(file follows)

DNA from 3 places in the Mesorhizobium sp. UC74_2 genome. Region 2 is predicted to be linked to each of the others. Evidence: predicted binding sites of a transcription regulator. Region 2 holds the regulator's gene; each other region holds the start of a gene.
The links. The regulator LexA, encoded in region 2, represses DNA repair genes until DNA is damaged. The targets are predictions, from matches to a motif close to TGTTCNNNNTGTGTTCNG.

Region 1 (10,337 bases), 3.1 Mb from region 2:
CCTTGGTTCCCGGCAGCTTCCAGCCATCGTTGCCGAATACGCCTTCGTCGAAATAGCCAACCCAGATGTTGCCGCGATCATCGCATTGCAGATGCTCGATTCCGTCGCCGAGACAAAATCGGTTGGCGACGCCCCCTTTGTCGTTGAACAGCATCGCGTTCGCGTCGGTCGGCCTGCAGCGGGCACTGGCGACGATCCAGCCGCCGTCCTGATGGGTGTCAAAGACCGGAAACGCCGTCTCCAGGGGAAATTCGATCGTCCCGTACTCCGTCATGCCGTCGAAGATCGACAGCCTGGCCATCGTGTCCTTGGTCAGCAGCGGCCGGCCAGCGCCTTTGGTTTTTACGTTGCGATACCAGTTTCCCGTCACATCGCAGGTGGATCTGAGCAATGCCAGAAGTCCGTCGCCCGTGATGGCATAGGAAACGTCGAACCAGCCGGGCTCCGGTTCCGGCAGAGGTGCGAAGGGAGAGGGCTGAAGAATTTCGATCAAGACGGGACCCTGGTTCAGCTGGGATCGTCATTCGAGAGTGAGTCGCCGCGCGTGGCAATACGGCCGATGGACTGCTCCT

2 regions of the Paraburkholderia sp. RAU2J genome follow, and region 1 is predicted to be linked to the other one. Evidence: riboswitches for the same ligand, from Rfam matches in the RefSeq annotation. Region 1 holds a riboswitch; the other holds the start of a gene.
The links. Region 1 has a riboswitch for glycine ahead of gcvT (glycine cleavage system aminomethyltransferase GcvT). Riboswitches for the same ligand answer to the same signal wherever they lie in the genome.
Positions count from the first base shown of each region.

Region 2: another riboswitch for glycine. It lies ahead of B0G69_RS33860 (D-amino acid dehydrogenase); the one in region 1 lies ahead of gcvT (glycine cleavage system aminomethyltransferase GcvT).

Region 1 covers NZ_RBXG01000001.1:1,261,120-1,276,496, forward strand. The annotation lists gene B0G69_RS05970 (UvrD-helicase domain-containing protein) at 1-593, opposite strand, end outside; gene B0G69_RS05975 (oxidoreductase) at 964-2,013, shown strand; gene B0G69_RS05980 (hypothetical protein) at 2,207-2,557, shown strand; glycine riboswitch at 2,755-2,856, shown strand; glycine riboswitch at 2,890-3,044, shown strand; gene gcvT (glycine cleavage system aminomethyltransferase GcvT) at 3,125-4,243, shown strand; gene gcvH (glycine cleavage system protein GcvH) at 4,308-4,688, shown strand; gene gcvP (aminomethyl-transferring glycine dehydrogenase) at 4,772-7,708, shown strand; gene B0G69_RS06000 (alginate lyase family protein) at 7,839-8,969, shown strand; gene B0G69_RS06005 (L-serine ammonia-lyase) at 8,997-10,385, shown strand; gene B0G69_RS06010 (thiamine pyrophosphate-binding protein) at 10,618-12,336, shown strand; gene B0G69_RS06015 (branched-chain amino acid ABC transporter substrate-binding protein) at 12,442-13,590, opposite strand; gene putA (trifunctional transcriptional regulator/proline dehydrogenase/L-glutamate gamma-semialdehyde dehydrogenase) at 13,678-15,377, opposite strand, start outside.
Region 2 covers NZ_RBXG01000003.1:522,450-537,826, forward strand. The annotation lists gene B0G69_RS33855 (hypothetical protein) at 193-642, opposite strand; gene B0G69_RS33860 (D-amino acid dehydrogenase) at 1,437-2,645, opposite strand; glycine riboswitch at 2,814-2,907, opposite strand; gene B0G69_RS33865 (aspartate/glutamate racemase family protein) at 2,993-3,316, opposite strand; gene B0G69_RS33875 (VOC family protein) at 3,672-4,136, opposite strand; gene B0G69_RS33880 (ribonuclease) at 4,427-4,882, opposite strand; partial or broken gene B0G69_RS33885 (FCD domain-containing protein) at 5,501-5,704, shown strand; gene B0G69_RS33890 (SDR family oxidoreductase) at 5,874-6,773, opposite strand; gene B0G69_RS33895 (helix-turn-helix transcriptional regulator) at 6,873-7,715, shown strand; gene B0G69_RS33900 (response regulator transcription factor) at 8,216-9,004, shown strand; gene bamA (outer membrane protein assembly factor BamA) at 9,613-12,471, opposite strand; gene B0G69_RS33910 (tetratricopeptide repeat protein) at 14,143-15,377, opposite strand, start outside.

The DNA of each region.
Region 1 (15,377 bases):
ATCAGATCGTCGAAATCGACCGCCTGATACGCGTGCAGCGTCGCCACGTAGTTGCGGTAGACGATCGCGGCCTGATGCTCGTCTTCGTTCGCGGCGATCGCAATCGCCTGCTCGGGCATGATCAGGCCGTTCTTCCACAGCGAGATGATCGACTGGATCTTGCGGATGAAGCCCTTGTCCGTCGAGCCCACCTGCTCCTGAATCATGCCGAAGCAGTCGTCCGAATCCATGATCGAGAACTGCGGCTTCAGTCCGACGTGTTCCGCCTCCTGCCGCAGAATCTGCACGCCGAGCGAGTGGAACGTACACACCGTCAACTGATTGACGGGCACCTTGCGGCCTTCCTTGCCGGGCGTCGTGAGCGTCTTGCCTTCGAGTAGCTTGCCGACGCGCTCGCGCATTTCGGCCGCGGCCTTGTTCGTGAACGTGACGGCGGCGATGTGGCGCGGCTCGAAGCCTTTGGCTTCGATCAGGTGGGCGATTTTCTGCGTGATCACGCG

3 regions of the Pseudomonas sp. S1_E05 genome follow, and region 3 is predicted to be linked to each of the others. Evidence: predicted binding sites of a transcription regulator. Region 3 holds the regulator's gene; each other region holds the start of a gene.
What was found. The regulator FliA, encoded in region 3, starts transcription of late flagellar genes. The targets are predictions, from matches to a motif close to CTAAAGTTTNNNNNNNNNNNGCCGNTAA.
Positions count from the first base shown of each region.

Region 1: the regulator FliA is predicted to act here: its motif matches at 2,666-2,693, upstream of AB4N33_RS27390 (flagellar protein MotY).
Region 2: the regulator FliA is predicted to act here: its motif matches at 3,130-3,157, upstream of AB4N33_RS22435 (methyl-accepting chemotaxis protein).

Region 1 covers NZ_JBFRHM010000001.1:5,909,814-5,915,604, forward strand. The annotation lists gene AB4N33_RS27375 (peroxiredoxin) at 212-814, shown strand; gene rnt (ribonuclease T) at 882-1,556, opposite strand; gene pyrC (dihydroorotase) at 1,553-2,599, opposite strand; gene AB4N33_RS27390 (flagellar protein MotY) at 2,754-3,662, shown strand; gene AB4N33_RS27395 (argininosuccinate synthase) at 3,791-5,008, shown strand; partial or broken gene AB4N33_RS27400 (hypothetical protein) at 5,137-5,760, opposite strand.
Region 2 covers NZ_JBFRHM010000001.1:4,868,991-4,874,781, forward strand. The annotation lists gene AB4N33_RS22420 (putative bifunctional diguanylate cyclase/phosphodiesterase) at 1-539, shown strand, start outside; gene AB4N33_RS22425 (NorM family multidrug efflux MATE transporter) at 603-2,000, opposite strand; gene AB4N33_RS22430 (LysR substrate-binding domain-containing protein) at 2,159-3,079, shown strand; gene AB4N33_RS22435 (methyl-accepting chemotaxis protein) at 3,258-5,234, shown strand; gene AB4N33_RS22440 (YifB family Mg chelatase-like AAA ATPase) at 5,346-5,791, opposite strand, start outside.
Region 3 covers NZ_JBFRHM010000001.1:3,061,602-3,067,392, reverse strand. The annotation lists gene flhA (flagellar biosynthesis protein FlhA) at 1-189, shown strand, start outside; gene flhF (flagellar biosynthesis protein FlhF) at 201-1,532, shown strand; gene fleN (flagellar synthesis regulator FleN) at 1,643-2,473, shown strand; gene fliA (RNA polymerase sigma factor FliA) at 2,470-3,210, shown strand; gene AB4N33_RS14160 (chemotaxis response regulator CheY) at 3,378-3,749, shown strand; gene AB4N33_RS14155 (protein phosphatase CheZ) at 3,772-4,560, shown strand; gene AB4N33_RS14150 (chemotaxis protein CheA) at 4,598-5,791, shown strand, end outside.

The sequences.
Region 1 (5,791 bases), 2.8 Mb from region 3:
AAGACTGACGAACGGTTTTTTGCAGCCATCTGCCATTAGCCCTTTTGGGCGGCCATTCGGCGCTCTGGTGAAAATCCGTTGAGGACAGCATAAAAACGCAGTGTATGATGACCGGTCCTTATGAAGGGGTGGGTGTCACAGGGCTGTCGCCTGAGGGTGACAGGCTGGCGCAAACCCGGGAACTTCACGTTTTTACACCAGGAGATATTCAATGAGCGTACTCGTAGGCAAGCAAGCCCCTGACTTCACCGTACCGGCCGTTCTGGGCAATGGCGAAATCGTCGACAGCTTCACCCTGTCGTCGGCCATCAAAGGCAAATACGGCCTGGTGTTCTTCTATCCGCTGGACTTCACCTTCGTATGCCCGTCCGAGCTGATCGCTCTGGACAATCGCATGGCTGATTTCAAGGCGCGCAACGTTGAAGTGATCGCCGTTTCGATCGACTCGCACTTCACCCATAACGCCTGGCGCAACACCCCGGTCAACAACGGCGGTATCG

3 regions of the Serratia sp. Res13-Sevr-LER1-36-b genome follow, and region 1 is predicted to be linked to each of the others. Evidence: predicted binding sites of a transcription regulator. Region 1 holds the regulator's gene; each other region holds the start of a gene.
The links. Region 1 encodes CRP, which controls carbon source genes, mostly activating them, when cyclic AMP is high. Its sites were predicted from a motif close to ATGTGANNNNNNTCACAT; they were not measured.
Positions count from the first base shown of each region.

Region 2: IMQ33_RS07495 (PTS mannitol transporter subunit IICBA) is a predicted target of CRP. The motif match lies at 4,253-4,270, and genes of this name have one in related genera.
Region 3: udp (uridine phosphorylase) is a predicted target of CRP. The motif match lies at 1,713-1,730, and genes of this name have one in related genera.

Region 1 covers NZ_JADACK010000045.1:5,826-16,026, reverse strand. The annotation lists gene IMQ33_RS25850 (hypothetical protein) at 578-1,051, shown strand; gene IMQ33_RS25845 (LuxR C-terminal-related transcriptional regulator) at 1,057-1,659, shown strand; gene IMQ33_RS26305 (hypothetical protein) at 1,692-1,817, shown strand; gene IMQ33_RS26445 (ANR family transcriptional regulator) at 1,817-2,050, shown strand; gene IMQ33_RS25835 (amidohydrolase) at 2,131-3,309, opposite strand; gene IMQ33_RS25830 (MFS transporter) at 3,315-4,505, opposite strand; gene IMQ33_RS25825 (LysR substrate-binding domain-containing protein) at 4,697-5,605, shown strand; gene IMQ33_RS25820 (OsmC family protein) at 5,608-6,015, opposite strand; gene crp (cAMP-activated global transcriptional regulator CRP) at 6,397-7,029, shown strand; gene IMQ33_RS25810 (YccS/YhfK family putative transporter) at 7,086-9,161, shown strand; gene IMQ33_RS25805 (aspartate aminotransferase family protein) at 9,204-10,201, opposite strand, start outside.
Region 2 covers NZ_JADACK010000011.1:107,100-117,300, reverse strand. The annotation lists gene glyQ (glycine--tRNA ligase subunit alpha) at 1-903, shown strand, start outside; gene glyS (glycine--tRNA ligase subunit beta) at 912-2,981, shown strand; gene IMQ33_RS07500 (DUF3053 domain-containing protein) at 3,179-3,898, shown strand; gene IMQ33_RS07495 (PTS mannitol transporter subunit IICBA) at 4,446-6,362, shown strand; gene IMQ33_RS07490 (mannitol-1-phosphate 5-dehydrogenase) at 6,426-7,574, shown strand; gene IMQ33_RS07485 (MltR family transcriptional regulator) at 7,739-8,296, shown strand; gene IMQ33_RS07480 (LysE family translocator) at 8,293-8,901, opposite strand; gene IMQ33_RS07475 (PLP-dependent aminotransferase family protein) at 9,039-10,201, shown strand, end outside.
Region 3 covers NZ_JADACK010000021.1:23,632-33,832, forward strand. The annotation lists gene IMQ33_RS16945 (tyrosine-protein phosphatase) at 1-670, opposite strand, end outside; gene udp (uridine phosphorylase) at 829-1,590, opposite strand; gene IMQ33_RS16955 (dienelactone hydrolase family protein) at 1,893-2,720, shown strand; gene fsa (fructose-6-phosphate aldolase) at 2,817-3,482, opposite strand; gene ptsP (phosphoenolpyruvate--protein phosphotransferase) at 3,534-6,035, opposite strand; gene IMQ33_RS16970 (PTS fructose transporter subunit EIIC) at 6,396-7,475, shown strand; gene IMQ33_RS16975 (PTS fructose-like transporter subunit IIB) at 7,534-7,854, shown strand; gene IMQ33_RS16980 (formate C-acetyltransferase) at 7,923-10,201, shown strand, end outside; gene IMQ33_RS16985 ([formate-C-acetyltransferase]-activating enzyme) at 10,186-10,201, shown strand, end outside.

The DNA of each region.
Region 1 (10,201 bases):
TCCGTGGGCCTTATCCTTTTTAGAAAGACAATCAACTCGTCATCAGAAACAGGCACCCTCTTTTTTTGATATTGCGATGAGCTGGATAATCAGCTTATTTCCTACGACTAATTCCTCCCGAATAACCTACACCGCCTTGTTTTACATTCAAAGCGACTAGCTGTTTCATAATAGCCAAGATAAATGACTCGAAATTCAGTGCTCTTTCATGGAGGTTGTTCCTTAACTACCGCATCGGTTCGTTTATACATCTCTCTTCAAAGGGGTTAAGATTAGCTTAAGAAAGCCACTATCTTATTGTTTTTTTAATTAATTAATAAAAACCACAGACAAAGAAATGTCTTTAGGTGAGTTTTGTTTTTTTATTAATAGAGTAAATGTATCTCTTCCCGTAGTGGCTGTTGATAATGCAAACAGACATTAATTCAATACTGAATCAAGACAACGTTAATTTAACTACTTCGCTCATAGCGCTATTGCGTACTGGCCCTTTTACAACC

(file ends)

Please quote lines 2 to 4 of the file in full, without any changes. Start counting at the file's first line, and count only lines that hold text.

The links. The regulator LexA, encoded in region 2, represses DNA repair genes until DNA is damaged. The targets are predictions, from matches to a motif close to TGTTCNNNNTGTGTTCNG.

Region 1 (10,337 bases), 3.1 Mb from region 2:
CCTTGGTTCCCGGCAGCTTCCAGCCATCGTTGCCGAATACGCCTTCGTCGAAATAGCCAACCCAGATGTTGCCGCGATCATCGCATTGCAGATGCTCGATTCCGTCGCCGAGACAAAATCGGTTGGCGACGCCCCCTTTGTCGTTGAACAGCATCGCGTTCGCGTCGGTCGGCCTGCAGCGGGCACTGGCGACGATCCAGCCGCCGTCCTGATGGGTGTCAAAGACCGGAAACGCCGTCTCCAGGGGAAATTCGATCGTCCCGTACTCCGTCATGCCGTCGAAGATCGACAGCCTGGCCATCGTGTCCTTGGTCAGCAGCGGCCGGCCAGCGCCTTTGGTTTTTACGTTGCGATACCAGTTTCCCGTCACATCGCAGGTGGATCTGAGCAATGCCAGAAGTCCGTCGCCCGTGATGGCATAGGAAACGTCGAACCAGCCGGGCTCCGGTTCCGGCAGAGGTGCGAAGGGAGAGGGCTGAAGAATTTCGATCAAGACGGGACCCTGGTTCAGCTGGGATCGTCATTCGAGAGTGAGTCGCCGCGCGTGGCAATACGGCCGATGGACTGCTCCT